The Long Distance Walkers’ Association walk 100 miles in Lancashire
PUBLISHED: 16:10 14 August 2015 | UPDATED: 16:10 14 August 2015
Hikers completed a 100 mile non-stop route march with Uncle Joe’s Mintballs to help them on their way. John Lenehan reports
And so they came to Lancashire. Not since 1991 had there been such a gathering in the county. They came from Scotland, they came from Wales, Yorkshire and London to be greeted by enthusiastic Lancastrians bearing gifts of Uncle Joe’s Mint Balls.
They gathered at The Anderton Centre near Horwich, a place not really known for epics, but on this day one began and ended there.
Just over 500 of the country’s finest set off with the intention of walking 100 miles non-stop in whatever the weather would throw at them in 48 hours or less.
Each year, in a different part of the country, the Long Distance Walkers’ Association arrange a 100 mile flagship challenge. This year Lancashire was chosen and the challenge bore the name Red Rose 100.
Red Rose 100 walk
The walkers taking up this challenge have all completed qualifying events, but even so, this cannot detract from the toughness of the task they embarked upon.
So in good weather 503 happy smiling walkers set off at 10am heading for the first of 14 checkpoints and feeding stations at Slipper Lowe near Tockholes.
Given that Lancashire was chosen it was only right to provide food with a north west flavour - Chorley Cakes, Eccles Cakes, pies, Lancashire Hot Pot, all washed down with Vimto.
Blackburn was the first and last major town the walkers passed through before entering the Ribble Valley and more refreshments at Whalley. The 503 had by now broken in to smaller groups and, skirting the edge of Pendle over Apronfull Hill, they arrived in Barley.
From here there was the sting of the big end of Pendle Hill an almost vertical 1090 climb to the summit. Lancashire was prominent again as a Lancashire Witch greeted every walker on the summit. It would have been head torches in the dark for most of them from then on.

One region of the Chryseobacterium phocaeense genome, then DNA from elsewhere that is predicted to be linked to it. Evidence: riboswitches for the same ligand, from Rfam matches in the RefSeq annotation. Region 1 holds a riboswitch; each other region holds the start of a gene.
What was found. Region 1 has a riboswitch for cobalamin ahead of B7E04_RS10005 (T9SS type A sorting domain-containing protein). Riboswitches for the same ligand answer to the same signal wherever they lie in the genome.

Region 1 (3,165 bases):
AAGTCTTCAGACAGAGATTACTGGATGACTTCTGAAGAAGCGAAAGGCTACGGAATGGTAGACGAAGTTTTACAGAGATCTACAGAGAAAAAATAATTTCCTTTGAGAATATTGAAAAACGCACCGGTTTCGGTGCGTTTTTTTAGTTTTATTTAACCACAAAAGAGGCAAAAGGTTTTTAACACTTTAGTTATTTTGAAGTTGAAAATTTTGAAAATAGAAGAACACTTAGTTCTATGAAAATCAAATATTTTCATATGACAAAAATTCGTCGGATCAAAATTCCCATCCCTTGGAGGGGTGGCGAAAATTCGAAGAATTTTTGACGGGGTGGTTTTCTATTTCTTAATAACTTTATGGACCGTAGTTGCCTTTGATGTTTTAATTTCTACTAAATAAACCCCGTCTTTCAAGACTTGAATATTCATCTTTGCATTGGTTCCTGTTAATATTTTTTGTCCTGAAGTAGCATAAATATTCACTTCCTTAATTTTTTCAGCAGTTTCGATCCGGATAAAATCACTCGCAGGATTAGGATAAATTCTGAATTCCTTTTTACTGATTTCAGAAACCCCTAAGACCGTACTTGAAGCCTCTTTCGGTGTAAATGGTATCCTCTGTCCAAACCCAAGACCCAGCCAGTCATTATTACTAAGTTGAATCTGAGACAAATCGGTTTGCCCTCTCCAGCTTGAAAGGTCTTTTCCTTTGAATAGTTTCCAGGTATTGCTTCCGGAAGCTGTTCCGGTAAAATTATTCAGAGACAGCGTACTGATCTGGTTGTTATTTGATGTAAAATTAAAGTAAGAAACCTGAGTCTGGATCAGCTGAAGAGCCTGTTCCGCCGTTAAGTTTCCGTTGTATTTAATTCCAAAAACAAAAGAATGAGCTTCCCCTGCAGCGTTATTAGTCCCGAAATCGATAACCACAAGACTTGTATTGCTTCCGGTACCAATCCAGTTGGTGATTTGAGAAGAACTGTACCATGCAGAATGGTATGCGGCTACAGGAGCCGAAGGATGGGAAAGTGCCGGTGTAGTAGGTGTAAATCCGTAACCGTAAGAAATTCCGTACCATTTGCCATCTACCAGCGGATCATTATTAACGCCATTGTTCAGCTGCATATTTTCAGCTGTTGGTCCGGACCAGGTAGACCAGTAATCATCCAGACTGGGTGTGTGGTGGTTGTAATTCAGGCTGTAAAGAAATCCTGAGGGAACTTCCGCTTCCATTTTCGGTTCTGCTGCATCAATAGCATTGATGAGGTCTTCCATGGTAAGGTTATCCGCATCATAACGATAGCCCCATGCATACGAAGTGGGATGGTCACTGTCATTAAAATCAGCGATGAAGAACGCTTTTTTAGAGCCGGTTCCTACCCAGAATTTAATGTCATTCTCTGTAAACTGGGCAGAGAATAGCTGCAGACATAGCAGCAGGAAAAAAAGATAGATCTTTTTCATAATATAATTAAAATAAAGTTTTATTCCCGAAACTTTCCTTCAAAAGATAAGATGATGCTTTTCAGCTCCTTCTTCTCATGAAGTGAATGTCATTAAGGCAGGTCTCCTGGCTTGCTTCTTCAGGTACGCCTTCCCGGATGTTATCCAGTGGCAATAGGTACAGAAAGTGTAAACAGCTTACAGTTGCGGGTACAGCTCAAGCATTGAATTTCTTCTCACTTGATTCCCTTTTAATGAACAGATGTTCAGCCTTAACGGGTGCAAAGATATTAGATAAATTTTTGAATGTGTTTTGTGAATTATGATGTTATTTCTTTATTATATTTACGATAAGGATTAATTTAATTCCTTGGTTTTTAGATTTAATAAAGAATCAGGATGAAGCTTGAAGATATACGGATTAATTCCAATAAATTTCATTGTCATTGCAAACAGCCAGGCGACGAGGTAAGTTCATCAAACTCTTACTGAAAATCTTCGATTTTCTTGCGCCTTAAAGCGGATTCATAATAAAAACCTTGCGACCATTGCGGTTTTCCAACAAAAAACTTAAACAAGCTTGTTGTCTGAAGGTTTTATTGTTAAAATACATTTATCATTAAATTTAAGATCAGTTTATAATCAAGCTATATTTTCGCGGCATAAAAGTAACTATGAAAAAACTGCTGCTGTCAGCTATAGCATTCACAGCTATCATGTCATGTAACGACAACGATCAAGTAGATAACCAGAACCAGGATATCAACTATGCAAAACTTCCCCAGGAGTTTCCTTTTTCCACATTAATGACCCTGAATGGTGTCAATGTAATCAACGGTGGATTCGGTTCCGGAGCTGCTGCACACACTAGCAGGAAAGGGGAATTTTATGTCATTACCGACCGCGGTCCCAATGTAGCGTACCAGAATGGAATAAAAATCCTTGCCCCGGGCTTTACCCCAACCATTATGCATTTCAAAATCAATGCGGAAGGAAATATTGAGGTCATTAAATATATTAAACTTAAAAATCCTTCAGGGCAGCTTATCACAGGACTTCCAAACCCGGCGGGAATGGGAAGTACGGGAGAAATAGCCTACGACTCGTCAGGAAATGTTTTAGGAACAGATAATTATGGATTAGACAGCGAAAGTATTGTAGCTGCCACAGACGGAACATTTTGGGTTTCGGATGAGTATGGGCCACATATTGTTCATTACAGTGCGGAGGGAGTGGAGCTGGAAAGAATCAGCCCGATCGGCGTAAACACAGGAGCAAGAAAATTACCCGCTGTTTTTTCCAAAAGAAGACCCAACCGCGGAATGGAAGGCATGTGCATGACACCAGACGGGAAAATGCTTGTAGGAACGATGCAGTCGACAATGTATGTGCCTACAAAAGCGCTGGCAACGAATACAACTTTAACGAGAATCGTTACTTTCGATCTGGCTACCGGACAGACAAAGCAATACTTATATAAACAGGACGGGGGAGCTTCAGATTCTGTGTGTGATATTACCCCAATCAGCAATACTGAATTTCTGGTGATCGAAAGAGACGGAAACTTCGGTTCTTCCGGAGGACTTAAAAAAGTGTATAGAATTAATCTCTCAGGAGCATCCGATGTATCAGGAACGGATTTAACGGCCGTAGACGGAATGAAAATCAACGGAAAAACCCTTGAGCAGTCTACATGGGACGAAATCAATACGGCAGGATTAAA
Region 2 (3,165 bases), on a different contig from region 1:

Downham, Bolton by Bowland, and Tosside would be passed before the dawn air filled with the aroma of a Lancashire fry-up from the feeding station at Slaidburn.
This was the main feeding and clothes changing stop on the challenge and psychologically from here the route was now heading back to the finish. Physically though, there was a long way to go and, for some, another night would fall before the end.
The challenge carried on through Dunsop Bridge, Chipping, Hurst Green, Mellor Brook, and Hoghton, before reaching the penultimate feeding station at Brinscall. From here adrenaline and the knowledge the Red Rose 100 was almost in the bag would have driven the weary legs to the finish at Anderton.
The walkers do not view the event as a race but a personal challenge so position is not important but some of the statistics are, to the average walker, amazing.
The 100 miles of tough walking claimed 142 casualties but of the 361 that finished, Nathan Walsh was fastest in 23 hours and 40 minutes and John Cunnane finished last in 47 hours 25 mins. For most people, it would have taken a week.
The youngest entrant was Kieran Ryan from Exeter at 18 years old and at the minimum qualifying age. He completed in 36 hours 1 minute. The oldest entrant Patricia Seabrook from Somerset at a very youthful 75 completed in 47 hours and 1 minute. w
For more information about the long distance walkers go to www.ldwa.org.uk